It’s possible that as your assignment fee increases, certain cash buyers will shy away from working with you… because they don’t like that you’re making so much money.

(Of course, high-quality cash buyers won’t if they’re getting a good deal — see the next tip)

If that happens — or even if you’re just worried about it — you can start double closing your deals, which makes it so that you don’t have to disclose the size of your assignment fee.

Find great deals, make sure they’re still profitable for your cash buyers, raise your assignment fee, and then double close.

Easy peasy.

5. Find High-Quality Cash Buyers

As I’ve mentioned before, high-quality cash buyers won’t care about how much your assignment fee is so long as you keep passing them good deals.

So it’s worth spending a bit of time to find these types of buyers.

Check out our full guide to finding cash buyers over here.

6. Stop Trying to Convince Every Prospect to Work With You

Not everyone wants to work with you.

There, I said it.

I know you’re an amazing sales person (it probably comes naturally to you). I know that you’ve convinced people in the past to do things that they weren’t prone to do.

But here’s the truth: those instances are the exception, not the rule.

More often than not, unmotivated sellers, or kinda motivated sellers aren’t going to work with you.

They’re just going to waste your time.

And the faster that you kick those time-wasters to the curb, the better.

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But isn’t that just a part of the business? Isn’t it natural to win some and lose some?

Yes. Of course.

But it’s not natural (or healthy) to spend time with tire-kicking prospects when you could spend that same time with motivated sellers…

…people who are in a hurry to sell their home. They’re in a bind and they aren’t just thinking of working with you, but your very business is a god-send.

They need to work with you. They need to sell their home. They need a way out of their situation.

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Why are those people more profitable?

For a few reasons:

  1. They’re easier to convince to work with you in the first place (meaning you waste less time and money trying to convince them).
  2. They’re less interested in arguing against your offer and more interested in escaping their current situation.
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So, recognize time-wasting prospects faster, kick them to the curb, and spend more time on the phone with their motivated counterparts.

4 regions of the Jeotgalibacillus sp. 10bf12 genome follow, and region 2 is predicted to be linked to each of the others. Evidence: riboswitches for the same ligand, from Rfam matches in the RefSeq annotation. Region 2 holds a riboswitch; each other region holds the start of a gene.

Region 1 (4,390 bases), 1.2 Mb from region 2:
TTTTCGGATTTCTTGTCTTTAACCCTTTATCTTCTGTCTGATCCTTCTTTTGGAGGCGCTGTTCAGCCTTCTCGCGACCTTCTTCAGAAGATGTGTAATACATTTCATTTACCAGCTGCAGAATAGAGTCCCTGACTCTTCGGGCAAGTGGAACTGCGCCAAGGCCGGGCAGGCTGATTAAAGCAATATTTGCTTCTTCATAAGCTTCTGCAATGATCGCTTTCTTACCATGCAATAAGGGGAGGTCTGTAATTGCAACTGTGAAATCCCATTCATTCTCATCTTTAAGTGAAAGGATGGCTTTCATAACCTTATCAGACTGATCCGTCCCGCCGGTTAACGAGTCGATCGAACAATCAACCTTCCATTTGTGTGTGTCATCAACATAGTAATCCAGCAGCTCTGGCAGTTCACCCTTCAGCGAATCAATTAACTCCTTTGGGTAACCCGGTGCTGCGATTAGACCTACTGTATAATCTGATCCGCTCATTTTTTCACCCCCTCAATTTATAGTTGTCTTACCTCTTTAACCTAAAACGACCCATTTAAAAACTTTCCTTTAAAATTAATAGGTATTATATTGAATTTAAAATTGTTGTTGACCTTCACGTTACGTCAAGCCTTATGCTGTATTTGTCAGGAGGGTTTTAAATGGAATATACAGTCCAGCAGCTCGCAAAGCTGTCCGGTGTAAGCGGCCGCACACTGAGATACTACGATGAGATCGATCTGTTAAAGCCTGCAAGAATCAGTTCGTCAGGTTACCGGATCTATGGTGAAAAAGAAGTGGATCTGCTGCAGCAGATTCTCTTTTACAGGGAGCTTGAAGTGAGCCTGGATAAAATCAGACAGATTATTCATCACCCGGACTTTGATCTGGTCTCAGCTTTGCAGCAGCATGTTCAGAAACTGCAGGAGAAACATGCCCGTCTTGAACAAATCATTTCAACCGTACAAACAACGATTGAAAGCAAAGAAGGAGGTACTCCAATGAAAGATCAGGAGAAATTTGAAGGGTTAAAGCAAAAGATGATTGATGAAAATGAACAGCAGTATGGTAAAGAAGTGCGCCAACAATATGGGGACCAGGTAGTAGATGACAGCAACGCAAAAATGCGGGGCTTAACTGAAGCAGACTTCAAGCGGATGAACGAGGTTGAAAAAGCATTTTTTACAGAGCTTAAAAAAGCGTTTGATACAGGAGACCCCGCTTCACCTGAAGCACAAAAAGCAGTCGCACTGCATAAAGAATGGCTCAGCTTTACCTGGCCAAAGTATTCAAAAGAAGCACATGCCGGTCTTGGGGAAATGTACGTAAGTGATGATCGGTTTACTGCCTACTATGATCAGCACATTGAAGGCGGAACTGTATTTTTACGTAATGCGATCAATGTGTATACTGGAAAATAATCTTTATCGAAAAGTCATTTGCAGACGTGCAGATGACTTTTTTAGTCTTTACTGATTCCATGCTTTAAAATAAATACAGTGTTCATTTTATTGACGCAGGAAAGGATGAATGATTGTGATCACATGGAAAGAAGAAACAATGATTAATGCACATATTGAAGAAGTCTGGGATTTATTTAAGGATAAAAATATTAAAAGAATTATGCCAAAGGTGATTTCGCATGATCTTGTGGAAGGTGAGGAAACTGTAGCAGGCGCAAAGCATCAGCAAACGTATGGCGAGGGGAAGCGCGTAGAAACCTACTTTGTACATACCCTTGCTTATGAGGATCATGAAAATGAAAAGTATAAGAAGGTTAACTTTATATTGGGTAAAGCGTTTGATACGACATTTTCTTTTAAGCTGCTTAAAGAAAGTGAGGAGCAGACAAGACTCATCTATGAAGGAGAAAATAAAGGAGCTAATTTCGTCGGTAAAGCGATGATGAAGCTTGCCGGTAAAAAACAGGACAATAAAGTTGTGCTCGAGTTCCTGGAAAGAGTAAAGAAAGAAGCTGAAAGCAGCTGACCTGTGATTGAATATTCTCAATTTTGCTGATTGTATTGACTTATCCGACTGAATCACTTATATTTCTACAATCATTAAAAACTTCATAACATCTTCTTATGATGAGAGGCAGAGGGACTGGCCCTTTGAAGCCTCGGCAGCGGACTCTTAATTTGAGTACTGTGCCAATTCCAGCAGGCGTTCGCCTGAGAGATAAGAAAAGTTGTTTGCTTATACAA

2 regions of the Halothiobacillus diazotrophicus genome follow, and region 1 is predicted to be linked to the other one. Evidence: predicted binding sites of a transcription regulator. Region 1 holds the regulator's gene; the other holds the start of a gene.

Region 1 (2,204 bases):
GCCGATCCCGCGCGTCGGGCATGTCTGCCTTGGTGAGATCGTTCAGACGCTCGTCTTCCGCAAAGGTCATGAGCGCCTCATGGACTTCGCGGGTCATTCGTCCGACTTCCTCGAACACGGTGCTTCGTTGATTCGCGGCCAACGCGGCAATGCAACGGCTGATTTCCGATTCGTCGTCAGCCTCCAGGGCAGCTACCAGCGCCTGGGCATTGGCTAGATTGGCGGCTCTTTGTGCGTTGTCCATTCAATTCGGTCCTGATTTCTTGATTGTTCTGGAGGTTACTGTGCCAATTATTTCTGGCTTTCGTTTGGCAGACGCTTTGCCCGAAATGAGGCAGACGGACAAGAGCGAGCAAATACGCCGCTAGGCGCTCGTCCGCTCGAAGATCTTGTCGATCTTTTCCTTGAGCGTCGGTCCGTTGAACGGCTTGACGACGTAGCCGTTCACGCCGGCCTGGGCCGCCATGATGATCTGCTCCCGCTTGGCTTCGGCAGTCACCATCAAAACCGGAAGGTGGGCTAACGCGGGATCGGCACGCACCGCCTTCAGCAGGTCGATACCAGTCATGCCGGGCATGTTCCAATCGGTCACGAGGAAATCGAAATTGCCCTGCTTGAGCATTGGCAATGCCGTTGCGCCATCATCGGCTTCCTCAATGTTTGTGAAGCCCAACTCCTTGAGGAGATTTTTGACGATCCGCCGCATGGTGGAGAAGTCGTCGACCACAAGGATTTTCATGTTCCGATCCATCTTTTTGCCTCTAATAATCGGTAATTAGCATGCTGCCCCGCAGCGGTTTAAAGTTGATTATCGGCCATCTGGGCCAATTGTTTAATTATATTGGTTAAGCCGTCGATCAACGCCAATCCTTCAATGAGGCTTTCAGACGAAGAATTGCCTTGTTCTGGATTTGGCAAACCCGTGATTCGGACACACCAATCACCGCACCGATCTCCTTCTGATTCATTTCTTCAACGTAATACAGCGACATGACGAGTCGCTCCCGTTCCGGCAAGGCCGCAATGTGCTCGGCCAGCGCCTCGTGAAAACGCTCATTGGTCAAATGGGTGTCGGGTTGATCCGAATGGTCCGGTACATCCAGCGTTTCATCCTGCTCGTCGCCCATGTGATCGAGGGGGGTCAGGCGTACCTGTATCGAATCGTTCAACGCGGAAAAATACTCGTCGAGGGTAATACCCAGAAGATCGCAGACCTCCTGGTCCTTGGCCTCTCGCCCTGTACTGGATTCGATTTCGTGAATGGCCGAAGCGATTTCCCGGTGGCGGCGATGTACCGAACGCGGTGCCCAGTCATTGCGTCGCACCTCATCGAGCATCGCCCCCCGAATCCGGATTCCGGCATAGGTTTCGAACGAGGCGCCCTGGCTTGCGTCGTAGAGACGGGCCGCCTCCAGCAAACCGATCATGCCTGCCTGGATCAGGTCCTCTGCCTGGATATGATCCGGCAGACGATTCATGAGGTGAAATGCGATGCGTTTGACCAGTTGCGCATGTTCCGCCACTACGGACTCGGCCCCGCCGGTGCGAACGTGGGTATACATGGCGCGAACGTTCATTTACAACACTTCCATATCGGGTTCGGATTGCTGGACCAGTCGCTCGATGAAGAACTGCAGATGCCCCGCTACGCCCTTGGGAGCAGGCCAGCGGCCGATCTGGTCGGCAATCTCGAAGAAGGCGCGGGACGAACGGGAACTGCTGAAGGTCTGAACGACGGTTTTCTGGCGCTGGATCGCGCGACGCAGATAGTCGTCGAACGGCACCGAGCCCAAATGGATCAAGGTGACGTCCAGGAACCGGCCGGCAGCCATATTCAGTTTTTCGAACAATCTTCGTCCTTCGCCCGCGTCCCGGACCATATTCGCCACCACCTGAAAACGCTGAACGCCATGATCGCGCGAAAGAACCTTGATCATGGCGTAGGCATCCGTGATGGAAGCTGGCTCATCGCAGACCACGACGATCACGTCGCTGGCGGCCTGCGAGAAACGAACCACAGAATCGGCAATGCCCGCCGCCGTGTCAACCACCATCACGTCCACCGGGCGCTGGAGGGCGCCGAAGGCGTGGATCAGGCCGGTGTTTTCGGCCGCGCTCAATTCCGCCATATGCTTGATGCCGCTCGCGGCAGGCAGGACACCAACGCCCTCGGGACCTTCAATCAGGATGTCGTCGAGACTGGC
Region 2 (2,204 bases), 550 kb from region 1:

You’ll decrease time-and-money overhead and increase the profitability of each deal that you do.

Schedule a demo with us to find out how we can help you spend less time on the phone and more time closing high-profit deals.

7. Don’t Try to Be Different (Do What Works)

Be different.

Be special.

Be a lone wolf.

The entrepreneurial world is riddled with these messages. Go against the grain. Forge your own blade. Blaze a new trail.

That’s where success lies. And to follow the crowd is madness.

But here’s what’s easy for us entrepreneurs to forget: by building a business (or starting a side hustle), we’ve already gone against the grain.

(most people never start their own business)

And there is a point where fighting what works becomes a silly battle of the ego rather than a good business idea (think Google Glass or Google+ – sorry Larry and Sergey).

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Point is, doing what you already know works is often more profitable than trying new things.

Know which marketing channel brings in leads? Do more of that. Know which sales script converts the most prospects? Use that. Know which zip codes provide the best ROI, increase your marketing budget for that area.

Sure. Trying new things is important when what you’re doing isn’t already working.

But as my pops always said, “If it ain’t broke, don’t fix it.”

Spend more resources on what works and cut resources on what doesn’t. Your per-deal profitability will naturally increase.

8. Use the 80/20 Rule

Just a few of the things that you do every day…

…are sustaining your business…

…growing your business…

and increasing your profitability.

While many of the things that you do are a complete and utter waste of time.

Maybe you spend too much time on the phone with people who don’t actually want to work with you.

Maybe you spend too much money trying to make marketing methods work for your business (even though they don’t) because they work for someone else’s business.

Whatever the case, remember this all-important rule: 20% of the work produces 80% of the results. And 80% of the work only produces 20% of the results.

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This is true with everything in life.

It’s why going on just one date with your spouse makes you feel a million times closer.

It’s why many of the most profitable deals you’ve ever done were also some of the easiest to nail down.

It’s why some things just seem to work and other things don’t.

Fortunately, you can use the 80/20 rule to your advantage.

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By focussing more resources on the 20% of work that produces 80% of the results and spending less or no time on the near-worthless 80%.

Do what works. Cut what doesn’t.

Final Thoughts on Increasing Your Assignment Fee

There are two ways to build your business.

You can increase the number of deals you do every month with similar profit margins ($5k-$10k, for instance) and you can work like a dog. You can wonder why your business isn’t providing you with the time freedom that you crave and why you’re less happy than you were even at your W-2.

Or you can work smarter, not harder.

You can increase the profit on each deal you do by focussing on higher-quality deals, spending less time on the phone with half-motivated sellers (who are just there to waste your time), and building a business that serves you.

One, even, that you can leave behind every now and again to go on vacation with your family…

Without stressing about the darn thing going under.

So use the above three tips to build a business that makes you more money with less work.

Choose to work smarter, not harder, and your average assignment fee will naturally increase.